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Musculoskeletal injury profiles in professional Women’s Tennis Association players
  1. Jodie G Dakic1,2,
  2. Belinda Smith2,
  3. Cameron M Gosling3,
  4. Luke G Perraton1
  1. 1Department of Physiotherapy, Monash University, Melbourne, Victoria, Australia
  2. 2Sports Science and Medicine Department, Women’s Tennis Association, St Petersburg, Florida, USA
  3. 3Department of Community Emergency Health and Paramedic Practice, Monash University, Frankston, Australia
  1. Correspondence to Jodie G Dakic, Department of Physiotherapy, Monash University, Melbourne, Frankston 3199, Australia; jodie.dakic{at}


Objective The physical demands of professional tennis combined with high training/match loads can contribute to musculoskeletal injury. The objectives of this study were to (1) describe the type, location and severity of injuries sustained during a 12-month tennis season in a cohort of professional female tennis players on the Women’s Tennis Association (WTA) tour and (2) prospectively investigate associations between training/match loads and injury.

Methods 52 WTA players competing at the Australian Open (2015) consented to participate. Injuries reported to WTA medical staff were classified using tennis-specific guidelines. Individual match exposure data were collected for all matches played at international level in 2015 and expressed per 1000 hours of WTA competition matchplay (MP) and 1000 match exposures (MEs). Variables associated with the number of injuries in the season and loss of time from competition were identified with regression analysis.

Results The injury incidence rate (IR) was 56.6 (95% CI: 49.5 to 64.6) per 1000 hours of MP or 62.7 (95% CI: 54.8 to 71.6) per 1000 MEs, although the IR of injuries resulting in loss of time from competition was lower (12.8 per 1000 hours of MP, 92 injuries/100 players). Lower limb (51%) and muscle/tendon (50%) injuries were the most common site and type of injury. Common specific injury site subcategories were the thigh, shoulder/clavicle, ankle and knee in order of frequency. Various measures of match load were significantly associated with injury.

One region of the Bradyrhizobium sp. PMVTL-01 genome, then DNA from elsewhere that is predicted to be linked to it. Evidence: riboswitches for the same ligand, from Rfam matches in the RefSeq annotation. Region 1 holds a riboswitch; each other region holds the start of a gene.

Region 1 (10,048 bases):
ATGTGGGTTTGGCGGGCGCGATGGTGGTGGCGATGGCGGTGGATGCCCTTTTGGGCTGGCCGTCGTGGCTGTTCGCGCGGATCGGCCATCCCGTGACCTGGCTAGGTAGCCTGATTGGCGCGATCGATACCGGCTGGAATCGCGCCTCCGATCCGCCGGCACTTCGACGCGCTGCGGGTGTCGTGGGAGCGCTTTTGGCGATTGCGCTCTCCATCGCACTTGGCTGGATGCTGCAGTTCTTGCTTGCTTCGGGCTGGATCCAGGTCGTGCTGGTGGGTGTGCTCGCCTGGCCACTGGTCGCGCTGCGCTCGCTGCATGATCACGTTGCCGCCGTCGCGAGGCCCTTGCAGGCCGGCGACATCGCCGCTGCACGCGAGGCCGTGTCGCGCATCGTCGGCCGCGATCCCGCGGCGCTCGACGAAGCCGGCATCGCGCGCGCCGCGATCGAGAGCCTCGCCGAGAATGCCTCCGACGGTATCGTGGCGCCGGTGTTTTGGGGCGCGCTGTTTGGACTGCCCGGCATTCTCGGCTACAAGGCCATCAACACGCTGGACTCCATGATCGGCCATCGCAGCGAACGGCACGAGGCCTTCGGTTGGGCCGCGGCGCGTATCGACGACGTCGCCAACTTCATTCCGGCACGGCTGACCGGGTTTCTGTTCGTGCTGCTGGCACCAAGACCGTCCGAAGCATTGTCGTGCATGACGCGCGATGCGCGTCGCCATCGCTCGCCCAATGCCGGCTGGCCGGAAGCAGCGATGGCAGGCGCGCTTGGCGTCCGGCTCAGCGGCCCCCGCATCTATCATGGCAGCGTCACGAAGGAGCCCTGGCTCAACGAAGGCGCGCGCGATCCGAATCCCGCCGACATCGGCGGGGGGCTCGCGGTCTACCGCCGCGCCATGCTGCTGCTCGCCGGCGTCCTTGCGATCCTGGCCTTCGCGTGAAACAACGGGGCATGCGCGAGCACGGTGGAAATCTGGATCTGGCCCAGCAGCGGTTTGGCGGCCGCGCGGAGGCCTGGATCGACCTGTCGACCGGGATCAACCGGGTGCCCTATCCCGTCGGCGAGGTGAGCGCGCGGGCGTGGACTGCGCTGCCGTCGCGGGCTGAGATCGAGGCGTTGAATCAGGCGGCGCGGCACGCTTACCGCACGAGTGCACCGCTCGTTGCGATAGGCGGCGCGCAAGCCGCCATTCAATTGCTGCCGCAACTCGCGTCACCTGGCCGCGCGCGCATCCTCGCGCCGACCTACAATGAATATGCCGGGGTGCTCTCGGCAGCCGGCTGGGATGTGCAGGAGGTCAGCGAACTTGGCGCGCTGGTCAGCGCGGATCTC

Conclusion This study prospectively analysed injury profiles, including severity across an entire season of professional tennis, and investigated the relationship between training/match loads and injury. These data may help medical professionals develop injury risk identification and prevention programmes.

  • tennis
  • risk factor
  • injury
  • load
  • epidemiology

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  • Handling editor Karim M Khan

  • Contributors JGD and BS devised the idea and study plan. JGD, BS and CMG developed the study design and ethics application. JGD and BS were responsible for data collection. JGD and LGP were responsible for statistical analysis with early stage assistance from CMG. JGD drafted the manuscript. All authors contributed to editing the original manuscript. JGD and LGP drafted the rebuttal, performed additional statistical analysis and revised the final draft of the manuscript.

  • Competing interests None declared.

  • Ethics approval Approval for the study was obtained from the Women’s Tennis Association and Monash University human ethics research committee.

  • Provenance and peer review Not commissioned; externally peer reviewed.